A comet from outer space is hurtling towards us, say scientists.
It’s only the second interstellar object to be detected in the solar system – coming hot on the heels of the cigar-shaped Oumuamua.
That one was heading out when it was discovered two years ago. This giant rock is coming in – at around 72,000 mph.
That’s 42 times the speed of a bullet – and twice as fast as the asteroid that killed the dinosaurs.
But there’s no need for alarm. It will miss Earth by around 177,000 miles.
It has been named 21/Borisov after Ukrainian amateur astronomer Gennady Borisov who spotted it.
The 57 year-old engineer was stargazing before dawn on August 30 this year when he stumbled upon the alien visitor.
Now the first detailed analysis by international experts has found it’s roughly a mile and a quarter wide (2km) – and travelling at about 20 miles per second.
It’s tail and coma – the clouds of vaporised ice and dust that act like rocket fuel as it nears the sun – have a reddish hue.
Comet tails can reach almost 100 million miles long – but chunky 21/Borisov’s is “broad and short,” according to the study published in Nature Astronomy.
Co-author Ines Pastor-Marazuela, a PhD student at the University of Amsterdam, said: “This discovery is important because it’s only the second body ever detected to come from outside of our solar system – and the first one to be a comet.
“The first interstellar body, Oumuamua, was an asteroid. Since its orbit is very inclined with respect to the plane in which the planets rotate, it will not get very close to us.”
Interstellar objects are believed to pass through the solar system in great numbers. But they are usually too faint to be noticed.
That’s why Oumuamua triggered such a frenzy of excitement – even alerting SETI (Search for Extra Terrestrial Intelligence).
Its strange, elongated shape led some to suspect it was a spaceship.
It later turned out to be an asteroid – due to the absence of a coma. Since they are not made of frozen gases, they don’t form bright clouds and tails.
Study co-leader Dr Michal Drahus, of Jagiellonian University in Krakow, Poland, said: “We immediately noticed the familiar coma and tail that were not seen around Oumuamua.
“This is really cool because it means our new visitor is one of these mythical and never-before-seen ‘real’ interstellar comets.”
The findings are based on images taken by the William Herschel and Gemini North telescopes on La Palma in the Canary Islands and Hawaii, respectively.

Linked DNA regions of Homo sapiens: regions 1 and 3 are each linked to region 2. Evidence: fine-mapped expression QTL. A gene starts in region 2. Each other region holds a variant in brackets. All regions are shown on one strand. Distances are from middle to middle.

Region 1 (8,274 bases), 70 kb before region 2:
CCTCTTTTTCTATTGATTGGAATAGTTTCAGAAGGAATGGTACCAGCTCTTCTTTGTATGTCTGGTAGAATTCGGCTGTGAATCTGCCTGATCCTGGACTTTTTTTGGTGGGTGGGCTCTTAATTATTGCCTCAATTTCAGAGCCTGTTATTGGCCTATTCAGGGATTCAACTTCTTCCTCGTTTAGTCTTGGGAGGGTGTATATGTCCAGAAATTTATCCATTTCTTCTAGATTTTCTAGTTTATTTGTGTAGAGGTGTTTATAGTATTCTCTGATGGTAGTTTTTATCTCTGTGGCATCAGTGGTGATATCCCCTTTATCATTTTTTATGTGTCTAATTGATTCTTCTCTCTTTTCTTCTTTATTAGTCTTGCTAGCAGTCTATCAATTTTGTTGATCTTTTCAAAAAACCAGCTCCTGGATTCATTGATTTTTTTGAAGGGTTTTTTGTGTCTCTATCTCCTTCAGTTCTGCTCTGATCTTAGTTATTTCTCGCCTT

The comet has a very open, ‘hyperbolic’ orbit – a wide arc that approaches from one direction and departs in another.
This marks 21/Borisov as just passing through. Objects born in our solar system are trapped in elliptical orbits around the sun that resemble squashed circles. But it’s colour and shape is similar.
On 8 December it will get within 186 million miles of the sun – twice as far away as the Earth.
It will get slightly nearer to Earth on 28 December – when it will be 176,616,034 miles away.
Ms Pastor-Marazuela said: “After that it will keep travelling away from us – to never come back again.
“This gives us almost one year to observe it before it becomes invisible, and learn about how small bodies form and evolve outside of our solar system.”
The comet could shed light on worlds in other solar systems – known as exoplanets – and the search for extra-terrestrial life.
Finding out where it came from by retracing its steps through its trajectory would be the holy grail of comet research.
Co-lead author Dr Piotr Guzik, also of Jagiellonian University, said: “The overall visibility will be gradually improving. The body is destined for an intensive observing campaign lasting many months.
“That will allow us to gain groundbreaking insights into the physical properties of interstellar comets and exo-solar planetary systems in general.
“We can safely say research on this body will be transformative for planetary astronomy and a milestone for astronomy in general.”
It will be easiest to spot during December and January, but will remain observable until later in 2020.
Dr Guzik said: “The nucleus is probably about 1 km (0.62 miles) in radius, a common value among solar system comets.
“Based on these early characteristics, and putting its hyperbolic orbit aside, 2I/Borisov appears indistinguishable from our native comets.”
The rapidly approaching space rock has been officially confirmed as an interstellar comet by the International Astronomical Union.
Co-author Dr Waclaw Waniak, also of Jagiellonian University, said: “The comet is still emerging from the Sun’s morning glare and growing in brightness.
“It will be observable for several months – which makes us believe the best is yet to come.”
It was named 21/Borisov in the tradition of recognising comet discoverers. The ‘2’ and the ‘1’ stand for ‘second’ and ‘interstellar’, respectively.
Dr Guzik said more comet discoveries are expected soon thanks to the Large Synoptic Survey Telescope in Chile.
The 28 feet wide machine has the biggest digital camera ever built. It is set to map the entire visible sky.
Added Dr Guzik: “As 2I/Borisov was discovered on its approach towards the Sun, and is brighter than Oumuamua, astronomers will be able to acquire a more extensive, complete and precise set of data before the comet becomes too faint to observe in approximately a year from now.”